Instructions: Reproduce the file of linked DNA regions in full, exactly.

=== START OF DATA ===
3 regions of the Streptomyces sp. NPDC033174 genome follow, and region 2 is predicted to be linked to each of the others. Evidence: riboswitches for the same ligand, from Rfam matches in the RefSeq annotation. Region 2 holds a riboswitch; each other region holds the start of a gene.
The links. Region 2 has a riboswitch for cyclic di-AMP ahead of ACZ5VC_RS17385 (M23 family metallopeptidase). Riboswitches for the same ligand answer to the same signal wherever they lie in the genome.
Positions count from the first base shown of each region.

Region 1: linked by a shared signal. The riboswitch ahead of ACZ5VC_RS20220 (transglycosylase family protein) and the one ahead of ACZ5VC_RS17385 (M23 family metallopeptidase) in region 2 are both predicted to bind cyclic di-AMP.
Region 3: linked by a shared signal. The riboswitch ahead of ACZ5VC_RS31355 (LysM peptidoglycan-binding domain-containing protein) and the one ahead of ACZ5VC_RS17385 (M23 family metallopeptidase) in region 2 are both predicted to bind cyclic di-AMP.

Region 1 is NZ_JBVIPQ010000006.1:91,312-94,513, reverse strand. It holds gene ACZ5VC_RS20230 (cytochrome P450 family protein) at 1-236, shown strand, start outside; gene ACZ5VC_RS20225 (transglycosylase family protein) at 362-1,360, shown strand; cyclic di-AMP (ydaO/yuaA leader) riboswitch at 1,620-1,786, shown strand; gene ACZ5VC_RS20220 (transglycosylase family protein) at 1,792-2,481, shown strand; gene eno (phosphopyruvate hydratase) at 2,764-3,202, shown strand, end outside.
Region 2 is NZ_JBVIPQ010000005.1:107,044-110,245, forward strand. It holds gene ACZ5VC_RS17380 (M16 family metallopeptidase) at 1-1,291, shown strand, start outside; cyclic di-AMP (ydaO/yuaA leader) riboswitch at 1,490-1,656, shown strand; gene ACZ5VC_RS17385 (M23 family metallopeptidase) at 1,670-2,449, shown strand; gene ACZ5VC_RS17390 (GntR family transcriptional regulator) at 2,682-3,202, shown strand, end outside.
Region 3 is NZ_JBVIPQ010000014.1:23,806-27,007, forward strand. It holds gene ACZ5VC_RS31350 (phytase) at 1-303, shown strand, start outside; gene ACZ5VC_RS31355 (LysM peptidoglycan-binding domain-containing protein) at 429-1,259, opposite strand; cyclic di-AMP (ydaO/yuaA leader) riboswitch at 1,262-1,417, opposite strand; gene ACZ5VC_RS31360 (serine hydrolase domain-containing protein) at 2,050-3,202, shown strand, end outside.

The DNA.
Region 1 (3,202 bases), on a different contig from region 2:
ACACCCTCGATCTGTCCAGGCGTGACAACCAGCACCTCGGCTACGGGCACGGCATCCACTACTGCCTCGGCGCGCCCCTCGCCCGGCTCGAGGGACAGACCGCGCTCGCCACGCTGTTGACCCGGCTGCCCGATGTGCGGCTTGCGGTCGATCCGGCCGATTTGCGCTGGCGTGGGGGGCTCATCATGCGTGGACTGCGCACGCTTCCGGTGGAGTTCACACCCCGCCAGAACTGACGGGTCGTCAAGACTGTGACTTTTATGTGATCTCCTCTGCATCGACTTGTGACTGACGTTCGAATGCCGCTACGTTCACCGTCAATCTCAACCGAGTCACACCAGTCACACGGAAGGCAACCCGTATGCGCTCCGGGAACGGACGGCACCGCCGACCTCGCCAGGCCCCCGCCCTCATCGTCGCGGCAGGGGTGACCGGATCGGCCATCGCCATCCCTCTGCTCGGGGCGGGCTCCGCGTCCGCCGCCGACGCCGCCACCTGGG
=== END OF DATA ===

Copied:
3 regions of the Streptomyces sp. NPDC033174 genome follow, and region 2 is predicted to be linked to each of the others. Evidence: riboswitches for the same ligand, from Rfam matches in the RefSeq annotation. Region 2 holds a riboswitch; each other region holds the start of a gene.
The links. Region 2 has a riboswitch for cyclic di-AMP ahead of ACZ5VC_RS17385 (M23 family metallopeptidase). Riboswitches for the same ligand answer to the same signal wherever they lie in the genome.
Positions count from the first base shown of each region.

Region 1: linked by a shared signal. The riboswitch ahead of ACZ5VC_RS20220 (transglycosylase family protein) and the one ahead of ACZ5VC_RS17385 (M23 family metallopeptidase) in region 2 are both predicted to bind cyclic di-AMP.
Region 3: linked by a shared signal. The riboswitch ahead of ACZ5VC_RS31355 (LysM peptidoglycan-binding domain-containing protein) and the one ahead of ACZ5VC_RS17385 (M23 family metallopeptidase) in region 2 are both predicted to bind cyclic di-AMP.

Region 1 is NZ_JBVIPQ010000006.1:91,312-94,513, reverse strand. It holds gene ACZ5VC_RS20230 (cytochrome P450 family protein) at 1-236, shown strand, start outside; gene ACZ5VC_RS20225 (transglycosylase family protein) at 362-1,360, shown strand; cyclic di-AMP (ydaO/yuaA leader) riboswitch at 1,620-1,786, shown strand; gene ACZ5VC_RS20220 (transglycosylase family protein) at 1,792-2,481, shown strand; gene eno (phosphopyruvate hydratase) at 2,764-3,202, shown strand, end outside.
Region 2 is NZ_JBVIPQ010000005.1:107,044-110,245, forward strand. It holds gene ACZ5VC_RS17380 (M16 family metallopeptidase) at 1-1,291, shown strand, start outside; cyclic di-AMP (ydaO/yuaA leader) riboswitch at 1,490-1,656, shown strand; gene ACZ5VC_RS17385 (M23 family metallopeptidase) at 1,670-2,449, shown strand; gene ACZ5VC_RS17390 (GntR family transcriptional regulator) at 2,682-3,202, shown strand, end outside.
Region 3 is NZ_JBVIPQ010000014.1:23,806-27,007, forward strand. It holds gene ACZ5VC_RS31350 (phytase) at 1-303, shown strand, start outside; gene ACZ5VC_RS31355 (LysM peptidoglycan-binding domain-containing protein) at 429-1,259, opposite strand; cyclic di-AMP (ydaO/yuaA leader) riboswitch at 1,262-1,417, opposite strand; gene ACZ5VC_RS31360 (serine hydrolase domain-containing protein) at 2,050-3,202, shown strand, end outside.

The DNA.
Region 1 (3,202 bases), on a different contig from region 2:
ACACCCTCGATCTGTCCAGGCGTGACAACCAGCACCTCGGCTACGGGCACGGCATCCACTACTGCCTCGGCGCGCCCCTCGCCCGGCTCGAGGGACAGACCGCGCTCGCCACGCTGTTGACCCGGCTGCCCGATGTGCGGCTTGCGGTCGATCCGGCCGATTTGCGCTGGCGTGGGGGGCTCATCATGCGTGGACTGCGCACGCTTCCGGTGGAGTTCACACCCCGCCAGAACTGACGGGTCGTCAAGACTGTGACTTTTATGTGATCTCCTCTGCATCGACTTGTGACTGACGTTCGAATGCCGCTACGTTCACCGTCAATCTCAACCGAGTCACACCAGTCACACGGAAGGCAACCCGTATGCGCTCCGGGAACGGACGGCACCGCCGACCTCGCCAGGCCCCCGCCCTCATCGTCGCGGCAGGGGTGACCGGATCGGCCATCGCCATCCCTCTGCTCGGGGCGGGCTCCGCGTCCGCCGCCGACGCCGCCACCTGGG